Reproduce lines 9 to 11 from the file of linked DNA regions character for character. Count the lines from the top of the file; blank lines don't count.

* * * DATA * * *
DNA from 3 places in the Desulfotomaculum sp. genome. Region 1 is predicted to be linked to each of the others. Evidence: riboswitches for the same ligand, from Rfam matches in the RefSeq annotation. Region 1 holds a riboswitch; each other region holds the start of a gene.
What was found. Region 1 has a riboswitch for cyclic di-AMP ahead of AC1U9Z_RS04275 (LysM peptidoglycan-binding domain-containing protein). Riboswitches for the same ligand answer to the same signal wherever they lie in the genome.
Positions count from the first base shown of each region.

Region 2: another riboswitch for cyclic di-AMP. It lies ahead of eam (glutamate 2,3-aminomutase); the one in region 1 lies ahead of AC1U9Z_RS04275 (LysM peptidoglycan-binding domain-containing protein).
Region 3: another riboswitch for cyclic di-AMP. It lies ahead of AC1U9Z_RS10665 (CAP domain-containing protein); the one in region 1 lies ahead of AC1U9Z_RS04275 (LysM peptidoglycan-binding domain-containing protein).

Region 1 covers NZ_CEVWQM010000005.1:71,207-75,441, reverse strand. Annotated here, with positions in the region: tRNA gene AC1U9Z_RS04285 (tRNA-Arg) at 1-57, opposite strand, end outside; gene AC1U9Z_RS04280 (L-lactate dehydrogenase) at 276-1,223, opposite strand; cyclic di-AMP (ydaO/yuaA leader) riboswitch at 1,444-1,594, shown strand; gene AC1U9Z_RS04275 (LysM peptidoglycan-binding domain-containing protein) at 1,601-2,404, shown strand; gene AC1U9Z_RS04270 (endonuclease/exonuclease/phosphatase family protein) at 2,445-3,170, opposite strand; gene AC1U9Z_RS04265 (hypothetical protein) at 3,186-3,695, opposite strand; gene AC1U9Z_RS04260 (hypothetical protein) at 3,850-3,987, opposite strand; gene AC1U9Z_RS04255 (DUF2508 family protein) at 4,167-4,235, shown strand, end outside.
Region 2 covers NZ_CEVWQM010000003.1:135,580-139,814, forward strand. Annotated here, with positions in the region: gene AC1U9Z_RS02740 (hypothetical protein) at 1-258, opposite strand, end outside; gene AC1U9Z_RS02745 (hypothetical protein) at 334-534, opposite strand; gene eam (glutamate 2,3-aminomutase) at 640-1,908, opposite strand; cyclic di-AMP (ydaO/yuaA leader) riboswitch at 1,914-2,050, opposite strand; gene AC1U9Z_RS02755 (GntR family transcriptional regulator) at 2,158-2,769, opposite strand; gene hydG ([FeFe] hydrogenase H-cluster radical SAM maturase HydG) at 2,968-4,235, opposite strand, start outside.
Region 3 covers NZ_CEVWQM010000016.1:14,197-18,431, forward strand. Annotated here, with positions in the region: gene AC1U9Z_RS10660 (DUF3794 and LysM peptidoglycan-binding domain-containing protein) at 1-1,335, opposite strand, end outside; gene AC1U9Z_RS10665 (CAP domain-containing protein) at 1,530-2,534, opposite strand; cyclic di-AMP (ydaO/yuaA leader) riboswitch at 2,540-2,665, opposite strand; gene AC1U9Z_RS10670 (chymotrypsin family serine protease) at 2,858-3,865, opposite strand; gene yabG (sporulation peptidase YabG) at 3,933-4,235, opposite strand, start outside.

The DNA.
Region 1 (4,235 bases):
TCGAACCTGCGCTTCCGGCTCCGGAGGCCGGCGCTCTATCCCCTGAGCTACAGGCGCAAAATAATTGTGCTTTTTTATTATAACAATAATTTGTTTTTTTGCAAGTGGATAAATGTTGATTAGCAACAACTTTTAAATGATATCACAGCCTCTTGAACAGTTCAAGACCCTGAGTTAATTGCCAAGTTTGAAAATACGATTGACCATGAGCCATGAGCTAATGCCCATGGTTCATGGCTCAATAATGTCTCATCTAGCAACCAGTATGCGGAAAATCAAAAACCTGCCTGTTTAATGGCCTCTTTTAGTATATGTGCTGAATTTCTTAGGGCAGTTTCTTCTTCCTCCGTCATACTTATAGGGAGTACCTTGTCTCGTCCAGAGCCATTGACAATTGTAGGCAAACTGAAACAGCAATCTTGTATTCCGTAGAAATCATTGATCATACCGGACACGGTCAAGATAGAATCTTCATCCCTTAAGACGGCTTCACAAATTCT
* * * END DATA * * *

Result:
The DNA.
Region 1 (4,235 bases):
TCGAACCTGCGCTTCCGGCTCCGGAGGCCGGCGCTCTATCCCCTGAGCTACAGGCGCAAAATAATTGTGCTTTTTTATTATAACAATAATTTGTTTTTTTGCAAGTGGATAAATGTTGATTAGCAACAACTTTTAAATGATATCACAGCCTCTTGAACAGTTCAAGACCCTGAGTTAATTGCCAAGTTTGAAAATACGATTGACCATGAGCCATGAGCTAATGCCCATGGTTCATGGCTCAATAATGTCTCATCTAGCAACCAGTATGCGGAAAATCAAAAACCTGCCTGTTTAATGGCCTCTTTTAGTATATGTGCTGAATTTCTTAGGGCAGTTTCTTCTTCCTCCGTCATACTTATAGGGAGTACCTTGTCTCGTCCAGAGCCATTGACAATTGTAGGCAAACTGAAACAGCAATCTTGTATTCCGTAGAAATCATTGATCATACCGGACACGGTCAAGATAGAATCTTCATCCCTTAAGACGGCTTCACAAATTCT